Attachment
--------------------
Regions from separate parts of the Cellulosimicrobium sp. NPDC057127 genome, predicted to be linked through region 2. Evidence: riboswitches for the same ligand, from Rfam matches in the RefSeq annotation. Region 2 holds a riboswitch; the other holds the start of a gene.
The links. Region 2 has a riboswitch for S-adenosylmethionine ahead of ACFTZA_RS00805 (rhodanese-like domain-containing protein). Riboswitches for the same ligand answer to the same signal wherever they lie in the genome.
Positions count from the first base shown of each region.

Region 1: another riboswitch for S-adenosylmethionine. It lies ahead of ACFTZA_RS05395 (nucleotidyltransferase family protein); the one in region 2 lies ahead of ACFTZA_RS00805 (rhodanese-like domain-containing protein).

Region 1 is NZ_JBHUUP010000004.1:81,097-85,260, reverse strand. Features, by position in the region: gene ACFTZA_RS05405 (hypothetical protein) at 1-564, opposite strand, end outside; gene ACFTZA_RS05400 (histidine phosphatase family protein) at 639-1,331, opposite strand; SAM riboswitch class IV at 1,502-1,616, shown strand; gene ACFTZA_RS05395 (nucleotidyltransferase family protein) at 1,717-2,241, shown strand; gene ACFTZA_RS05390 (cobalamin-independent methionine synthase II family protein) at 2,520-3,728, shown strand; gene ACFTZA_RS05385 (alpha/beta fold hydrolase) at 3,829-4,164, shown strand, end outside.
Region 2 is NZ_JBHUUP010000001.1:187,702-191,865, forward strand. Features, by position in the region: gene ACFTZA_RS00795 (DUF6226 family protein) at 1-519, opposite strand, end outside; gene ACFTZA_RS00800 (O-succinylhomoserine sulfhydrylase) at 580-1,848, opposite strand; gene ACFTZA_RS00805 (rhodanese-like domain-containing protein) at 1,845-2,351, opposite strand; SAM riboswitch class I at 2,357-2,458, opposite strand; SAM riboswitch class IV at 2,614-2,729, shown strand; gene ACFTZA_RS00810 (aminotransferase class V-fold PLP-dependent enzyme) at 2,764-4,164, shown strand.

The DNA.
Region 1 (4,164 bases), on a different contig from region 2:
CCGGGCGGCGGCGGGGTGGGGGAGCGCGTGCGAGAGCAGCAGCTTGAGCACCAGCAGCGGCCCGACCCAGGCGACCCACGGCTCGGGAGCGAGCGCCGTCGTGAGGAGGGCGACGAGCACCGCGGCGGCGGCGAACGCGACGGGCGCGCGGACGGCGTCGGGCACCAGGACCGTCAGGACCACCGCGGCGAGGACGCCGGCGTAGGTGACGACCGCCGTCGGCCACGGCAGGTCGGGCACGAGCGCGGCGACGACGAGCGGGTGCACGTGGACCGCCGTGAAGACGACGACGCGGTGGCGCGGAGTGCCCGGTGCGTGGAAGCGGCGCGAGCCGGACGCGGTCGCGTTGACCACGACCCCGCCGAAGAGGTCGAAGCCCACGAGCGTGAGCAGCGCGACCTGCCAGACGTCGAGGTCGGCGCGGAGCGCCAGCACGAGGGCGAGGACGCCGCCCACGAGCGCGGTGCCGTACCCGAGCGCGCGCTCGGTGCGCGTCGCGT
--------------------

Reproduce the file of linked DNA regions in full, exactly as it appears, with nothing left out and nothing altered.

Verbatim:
Regions from separate parts of the Cellulosimicrobium sp. NPDC057127 genome, predicted to be linked through region 2. Evidence: riboswitches for the same ligand, from Rfam matches in the RefSeq annotation. Region 2 holds a riboswitch; the other holds the start of a gene.
The links. Region 2 has a riboswitch for S-adenosylmethionine ahead of ACFTZA_RS00805 (rhodanese-like domain-containing protein). Riboswitches for the same ligand answer to the same signal wherever they lie in the genome.
Positions count from the first base shown of each region.

Region 1: another riboswitch for S-adenosylmethionine. It lies ahead of ACFTZA_RS05395 (nucleotidyltransferase family protein); the one in region 2 lies ahead of ACFTZA_RS00805 (rhodanese-like domain-containing protein).

Region 1 is NZ_JBHUUP010000004.1:81,097-85,260, reverse strand. Features, by position in the region: gene ACFTZA_RS05405 (hypothetical protein) at 1-564, opposite strand, end outside; gene ACFTZA_RS05400 (histidine phosphatase family protein) at 639-1,331, opposite strand; SAM riboswitch class IV at 1,502-1,616, shown strand; gene ACFTZA_RS05395 (nucleotidyltransferase family protein) at 1,717-2,241, shown strand; gene ACFTZA_RS05390 (cobalamin-independent methionine synthase II family protein) at 2,520-3,728, shown strand; gene ACFTZA_RS05385 (alpha/beta fold hydrolase) at 3,829-4,164, shown strand, end outside.
Region 2 is NZ_JBHUUP010000001.1:187,702-191,865, forward strand. Features, by position in the region: gene ACFTZA_RS00795 (DUF6226 family protein) at 1-519, opposite strand, end outside; gene ACFTZA_RS00800 (O-succinylhomoserine sulfhydrylase) at 580-1,848, opposite strand; gene ACFTZA_RS00805 (rhodanese-like domain-containing protein) at 1,845-2,351, opposite strand; SAM riboswitch class I at 2,357-2,458, opposite strand; SAM riboswitch class IV at 2,614-2,729, shown strand; gene ACFTZA_RS00810 (aminotransferase class V-fold PLP-dependent enzyme) at 2,764-4,164, shown strand.

The DNA.
Region 1 (4,164 bases), on a different contig from region 2:
CCGGGCGGCGGCGGGGTGGGGGAGCGCGTGCGAGAGCAGCAGCTTGAGCACCAGCAGCGGCCCGACCCAGGCGACCCACGGCTCGGGAGCGAGCGCCGTCGTGAGGAGGGCGACGAGCACCGCGGCGGCGGCGAACGCGACGGGCGCGCGGACGGCGTCGGGCACCAGGACCGTCAGGACCACCGCGGCGAGGACGCCGGCGTAGGTGACGACCGCCGTCGGCCACGGCAGGTCGGGCACGAGCGCGGCGACGACGAGCGGGTGCACGTGGACCGCCGTGAAGACGACGACGCGGTGGCGCGGAGTGCCCGGTGCGTGGAAGCGGCGCGAGCCGGACGCGGTCGCGTTGACCACGACCCCGCCGAAGAGGTCGAAGCCCACGAGCGTGAGCAGCGCGACCTGCCAGACGTCGAGGTCGGCGCGGAGCGCCAGCACGAGGGCGAGGACGCCGCCCACGAGCGCGGTGCCGTACCCGAGCGCGCGCTCGGTGCGCGTCGCGT